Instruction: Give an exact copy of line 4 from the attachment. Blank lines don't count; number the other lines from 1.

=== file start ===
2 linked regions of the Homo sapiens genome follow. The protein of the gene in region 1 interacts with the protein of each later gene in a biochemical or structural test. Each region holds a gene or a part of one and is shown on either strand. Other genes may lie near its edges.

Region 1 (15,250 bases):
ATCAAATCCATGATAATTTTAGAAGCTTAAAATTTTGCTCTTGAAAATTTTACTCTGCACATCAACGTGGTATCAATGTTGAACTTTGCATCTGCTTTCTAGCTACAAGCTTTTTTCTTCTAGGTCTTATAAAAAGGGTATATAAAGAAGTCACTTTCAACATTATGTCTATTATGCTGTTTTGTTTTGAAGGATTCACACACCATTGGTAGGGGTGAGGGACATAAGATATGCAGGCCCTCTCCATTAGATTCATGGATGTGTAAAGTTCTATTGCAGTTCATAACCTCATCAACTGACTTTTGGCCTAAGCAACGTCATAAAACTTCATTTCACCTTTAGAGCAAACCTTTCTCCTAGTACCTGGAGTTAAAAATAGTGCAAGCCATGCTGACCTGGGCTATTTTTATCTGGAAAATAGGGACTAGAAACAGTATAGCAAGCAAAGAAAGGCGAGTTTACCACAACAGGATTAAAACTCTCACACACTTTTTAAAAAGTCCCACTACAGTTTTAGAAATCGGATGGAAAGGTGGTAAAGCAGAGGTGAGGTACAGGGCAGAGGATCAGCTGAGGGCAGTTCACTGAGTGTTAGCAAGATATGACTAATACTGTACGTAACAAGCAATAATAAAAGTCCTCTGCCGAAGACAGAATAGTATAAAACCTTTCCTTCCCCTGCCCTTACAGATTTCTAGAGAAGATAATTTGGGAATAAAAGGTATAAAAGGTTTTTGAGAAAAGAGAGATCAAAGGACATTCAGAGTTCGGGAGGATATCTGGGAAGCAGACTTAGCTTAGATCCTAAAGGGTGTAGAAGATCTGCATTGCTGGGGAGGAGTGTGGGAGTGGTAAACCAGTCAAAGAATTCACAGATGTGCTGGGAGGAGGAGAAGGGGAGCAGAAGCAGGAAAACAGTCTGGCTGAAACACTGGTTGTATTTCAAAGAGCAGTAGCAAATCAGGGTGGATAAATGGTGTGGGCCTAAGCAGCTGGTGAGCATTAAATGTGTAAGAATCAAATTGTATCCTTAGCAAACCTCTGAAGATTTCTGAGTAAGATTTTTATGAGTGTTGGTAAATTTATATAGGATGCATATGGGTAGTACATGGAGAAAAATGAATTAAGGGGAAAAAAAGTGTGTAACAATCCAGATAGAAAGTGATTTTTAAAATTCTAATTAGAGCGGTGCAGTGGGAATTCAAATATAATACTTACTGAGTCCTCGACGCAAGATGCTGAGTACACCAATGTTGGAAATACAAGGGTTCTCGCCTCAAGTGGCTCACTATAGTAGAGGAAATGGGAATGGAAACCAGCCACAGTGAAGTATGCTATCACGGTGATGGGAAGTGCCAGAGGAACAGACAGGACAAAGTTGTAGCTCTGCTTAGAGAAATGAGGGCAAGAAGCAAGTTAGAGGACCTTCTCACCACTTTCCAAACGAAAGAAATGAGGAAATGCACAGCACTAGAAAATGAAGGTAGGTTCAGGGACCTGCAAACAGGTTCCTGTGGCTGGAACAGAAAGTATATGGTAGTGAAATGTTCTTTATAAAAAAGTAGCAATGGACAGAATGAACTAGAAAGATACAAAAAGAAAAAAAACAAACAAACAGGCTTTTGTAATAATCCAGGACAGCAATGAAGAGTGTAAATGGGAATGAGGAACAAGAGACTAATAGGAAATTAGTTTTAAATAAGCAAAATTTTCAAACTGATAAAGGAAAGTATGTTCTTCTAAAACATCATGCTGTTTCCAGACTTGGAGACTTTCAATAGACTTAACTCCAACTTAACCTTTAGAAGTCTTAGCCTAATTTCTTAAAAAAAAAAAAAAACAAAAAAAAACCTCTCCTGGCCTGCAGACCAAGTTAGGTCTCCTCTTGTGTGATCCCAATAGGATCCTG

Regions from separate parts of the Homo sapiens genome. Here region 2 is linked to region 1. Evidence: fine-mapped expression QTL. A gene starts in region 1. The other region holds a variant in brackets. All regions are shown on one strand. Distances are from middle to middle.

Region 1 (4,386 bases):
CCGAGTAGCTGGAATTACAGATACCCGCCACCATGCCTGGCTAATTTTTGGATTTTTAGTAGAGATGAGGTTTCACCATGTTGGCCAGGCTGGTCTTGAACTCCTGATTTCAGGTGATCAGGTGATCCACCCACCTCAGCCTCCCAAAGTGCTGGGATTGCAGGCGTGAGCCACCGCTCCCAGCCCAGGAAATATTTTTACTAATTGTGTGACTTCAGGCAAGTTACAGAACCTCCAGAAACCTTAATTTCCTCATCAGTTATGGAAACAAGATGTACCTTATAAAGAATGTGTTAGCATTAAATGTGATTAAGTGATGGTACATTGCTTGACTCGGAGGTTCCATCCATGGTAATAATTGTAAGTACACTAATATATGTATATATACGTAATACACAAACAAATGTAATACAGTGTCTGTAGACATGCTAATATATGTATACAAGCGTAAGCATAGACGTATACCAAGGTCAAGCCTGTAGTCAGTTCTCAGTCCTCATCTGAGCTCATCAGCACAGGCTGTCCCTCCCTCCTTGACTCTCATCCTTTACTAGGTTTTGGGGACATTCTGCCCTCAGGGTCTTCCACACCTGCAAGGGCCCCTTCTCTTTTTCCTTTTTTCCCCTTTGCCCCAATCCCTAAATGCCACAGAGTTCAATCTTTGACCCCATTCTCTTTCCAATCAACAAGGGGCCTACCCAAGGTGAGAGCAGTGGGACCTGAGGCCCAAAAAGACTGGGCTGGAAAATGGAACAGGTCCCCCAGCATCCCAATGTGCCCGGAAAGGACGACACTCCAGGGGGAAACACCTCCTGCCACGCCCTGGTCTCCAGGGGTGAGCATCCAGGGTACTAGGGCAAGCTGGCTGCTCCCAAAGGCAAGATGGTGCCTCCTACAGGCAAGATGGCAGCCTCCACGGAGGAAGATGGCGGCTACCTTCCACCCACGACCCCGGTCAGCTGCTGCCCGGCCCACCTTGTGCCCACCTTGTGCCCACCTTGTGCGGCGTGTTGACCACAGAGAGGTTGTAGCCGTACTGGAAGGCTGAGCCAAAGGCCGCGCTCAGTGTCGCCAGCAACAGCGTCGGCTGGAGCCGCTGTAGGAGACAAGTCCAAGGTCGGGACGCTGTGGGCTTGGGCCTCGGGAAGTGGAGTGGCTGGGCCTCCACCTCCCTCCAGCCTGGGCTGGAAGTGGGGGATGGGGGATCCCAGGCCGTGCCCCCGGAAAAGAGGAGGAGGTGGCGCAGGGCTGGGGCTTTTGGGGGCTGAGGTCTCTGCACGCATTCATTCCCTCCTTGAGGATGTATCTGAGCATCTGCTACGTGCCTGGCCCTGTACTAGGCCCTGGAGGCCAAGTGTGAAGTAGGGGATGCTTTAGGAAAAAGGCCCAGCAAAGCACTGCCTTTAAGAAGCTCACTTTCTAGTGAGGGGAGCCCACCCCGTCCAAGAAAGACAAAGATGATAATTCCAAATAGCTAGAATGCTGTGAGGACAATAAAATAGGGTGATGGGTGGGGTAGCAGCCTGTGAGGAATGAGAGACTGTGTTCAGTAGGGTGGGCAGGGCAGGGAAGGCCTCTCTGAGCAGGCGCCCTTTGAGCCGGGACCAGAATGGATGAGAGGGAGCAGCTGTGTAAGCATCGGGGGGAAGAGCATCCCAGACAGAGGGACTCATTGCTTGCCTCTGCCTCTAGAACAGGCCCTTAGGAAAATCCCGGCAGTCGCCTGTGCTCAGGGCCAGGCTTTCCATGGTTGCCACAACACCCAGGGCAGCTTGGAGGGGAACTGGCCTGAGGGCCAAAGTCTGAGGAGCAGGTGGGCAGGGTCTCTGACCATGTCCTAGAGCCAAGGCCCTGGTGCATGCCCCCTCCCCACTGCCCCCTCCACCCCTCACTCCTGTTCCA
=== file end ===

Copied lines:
Regions from separate parts of the Homo sapiens genome. Here region 2 is linked to region 1. Evidence: fine-mapped expression QTL. A gene starts in region 1. The other region holds a variant in brackets. All regions are shown on one strand. Distances are from middle to middle.